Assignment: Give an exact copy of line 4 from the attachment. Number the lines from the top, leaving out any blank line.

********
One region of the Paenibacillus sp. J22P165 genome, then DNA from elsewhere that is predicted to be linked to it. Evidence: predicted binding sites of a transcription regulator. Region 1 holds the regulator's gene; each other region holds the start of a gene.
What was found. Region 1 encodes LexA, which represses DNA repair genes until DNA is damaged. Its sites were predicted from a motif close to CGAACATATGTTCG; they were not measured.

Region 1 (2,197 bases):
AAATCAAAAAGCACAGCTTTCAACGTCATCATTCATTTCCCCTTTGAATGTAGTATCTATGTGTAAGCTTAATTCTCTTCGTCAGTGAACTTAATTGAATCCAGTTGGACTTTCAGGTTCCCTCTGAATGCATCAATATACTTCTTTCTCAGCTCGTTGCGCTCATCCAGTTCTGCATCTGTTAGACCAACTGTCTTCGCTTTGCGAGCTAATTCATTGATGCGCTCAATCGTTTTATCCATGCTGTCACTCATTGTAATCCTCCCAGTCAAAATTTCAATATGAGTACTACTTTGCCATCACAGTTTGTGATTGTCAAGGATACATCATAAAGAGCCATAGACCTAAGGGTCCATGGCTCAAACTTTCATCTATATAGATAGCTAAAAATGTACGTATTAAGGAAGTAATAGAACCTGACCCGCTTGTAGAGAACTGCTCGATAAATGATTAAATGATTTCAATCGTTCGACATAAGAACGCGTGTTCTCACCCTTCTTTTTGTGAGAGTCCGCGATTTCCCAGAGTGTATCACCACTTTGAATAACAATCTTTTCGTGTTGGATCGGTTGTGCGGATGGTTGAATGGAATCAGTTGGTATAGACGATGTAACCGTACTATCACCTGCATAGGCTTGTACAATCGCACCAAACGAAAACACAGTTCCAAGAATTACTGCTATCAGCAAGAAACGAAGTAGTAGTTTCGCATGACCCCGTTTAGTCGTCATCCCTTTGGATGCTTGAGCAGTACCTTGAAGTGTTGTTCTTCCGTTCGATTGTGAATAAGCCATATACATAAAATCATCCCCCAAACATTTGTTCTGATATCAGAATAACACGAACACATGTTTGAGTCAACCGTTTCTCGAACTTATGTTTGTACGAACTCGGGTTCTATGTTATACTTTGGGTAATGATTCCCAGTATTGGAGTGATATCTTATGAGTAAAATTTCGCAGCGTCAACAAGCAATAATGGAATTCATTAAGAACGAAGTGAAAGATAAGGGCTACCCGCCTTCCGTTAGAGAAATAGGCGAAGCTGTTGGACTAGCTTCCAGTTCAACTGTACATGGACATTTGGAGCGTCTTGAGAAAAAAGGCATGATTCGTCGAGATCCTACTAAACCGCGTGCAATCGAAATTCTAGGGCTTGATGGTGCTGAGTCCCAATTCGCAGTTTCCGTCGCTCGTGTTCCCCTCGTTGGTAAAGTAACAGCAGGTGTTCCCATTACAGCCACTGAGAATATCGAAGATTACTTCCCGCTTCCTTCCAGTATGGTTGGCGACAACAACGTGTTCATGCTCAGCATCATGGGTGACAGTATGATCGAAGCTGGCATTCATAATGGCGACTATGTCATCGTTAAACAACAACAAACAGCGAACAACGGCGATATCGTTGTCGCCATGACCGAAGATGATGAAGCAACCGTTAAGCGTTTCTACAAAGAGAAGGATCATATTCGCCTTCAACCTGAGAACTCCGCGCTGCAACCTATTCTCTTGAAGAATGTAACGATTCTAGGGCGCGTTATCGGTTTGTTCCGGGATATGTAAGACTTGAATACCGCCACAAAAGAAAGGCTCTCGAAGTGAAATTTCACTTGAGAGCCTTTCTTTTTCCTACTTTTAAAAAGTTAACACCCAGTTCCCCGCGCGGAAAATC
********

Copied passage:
AAATCAAAAAGCACAGCTTTCAACGTCATCATTCATTTCCCCTTTGAATGTAGTATCTATGTGTAAGCTTAATTCTCTTCGTCAGTGAACTTAATTGAATCCAGTTGGACTTTCAGGTTCCCTCTGAATGCATCAATATACTTCTTTCTCAGCTCGTTGCGCTCATCCAGTTCTGCATCTGTTAGACCAACTGTCTTCGCTTTGCGAGCTAATTCATTGATGCGCTCAATCGTTTTATCCATGCTGTCACTCATTGTAATCCTCCCAGTCAAAATTTCAATATGAGTACTACTTTGCCATCACAGTTTGTGATTGTCAAGGATACATCATAAAGAGCCATAGACCTAAGGGTCCATGGCTCAAACTTTCATCTATATAGATAGCTAAAAATGTACGTATTAAGGAAGTAATAGAACCTGACCCGCTTGTAGAGAACTGCTCGATAAATGATTAAATGATTTCAATCGTTCGACATAAGAACGCGTGTTCTCACCCTTCTTTTTGTGAGAGTCCGCGATTTCCCAGAGTGTATCACCACTTTGAATAACAATCTTTTCGTGTTGGATCGGTTGTGCGGATGGTTGAATGGAATCAGTTGGTATAGACGATGTAACCGTACTATCACCTGCATAGGCTTGTACAATCGCACCAAACGAAAACACAGTTCCAAGAATTACTGCTATCAGCAAGAAACGAAGTAGTAGTTTCGCATGACCCCGTTTAGTCGTCATCCCTTTGGATGCTTGAGCAGTACCTTGAAGTGTTGTTCTTCCGTTCGATTGTGAATAAGCCATATACATAAAATCATCCCCCAAACATTTGTTCTGATATCAGAATAACACGAACACATGTTTGAGTCAACCGTTTCTCGAACTTATGTTTGTACGAACTCGGGTTCTATGTTATACTTTGGGTAATGATTCCCAGTATTGGAGTGATATCTTATGAGTAAAATTTCGCAGCGTCAACAAGCAATAATGGAATTCATTAAGAACGAAGTGAAAGATAAGGGCTACCCGCCTTCCGTTAGAGAAATAGGCGAAGCTGTTGGACTAGCTTCCAGTTCAACTGTACATGGACATTTGGAGCGTCTTGAGAAAAAAGGCATGATTCGTCGAGATCCTACTAAACCGCGTGCAATCGAAATTCTAGGGCTTGATGGTGCTGAGTCCCAATTCGCAGTTTCCGTCGCTCGTGTTCCCCTCGTTGGTAAAGTAACAGCAGGTGTTCCCATTACAGCCACTGAGAATATCGAAGATTACTTCCCGCTTCCTTCCAGTATGGTTGGCGACAACAACGTGTTCATGCTCAGCATCATGGGTGACAGTATGATCGAAGCTGGCATTCATAATGGCGACTATGTCATCGTTAAACAACAACAAACAGCGAACAACGGCGATATCGTTGTCGCCATGACCGAAGATGATGAAGCAACCGTTAAGCGTTTCTACAAAGAGAAGGATCATATTCGCCTTCAACCTGAGAACTCCGCGCTGCAACCTATTCTCTTGAAGAATGTAACGATTCTAGGGCGCGTTATCGGTTTGTTCCGGGATATGTAAGACTTGAATACCGCCACAAAAGAAAGGCTCTCGAAGTGAAATTTCACTTGAGAGCCTTTCTTTTTCCTACTTTTAAAAAGTTAACACCCAGTTCCCCGCGCGGAAAATC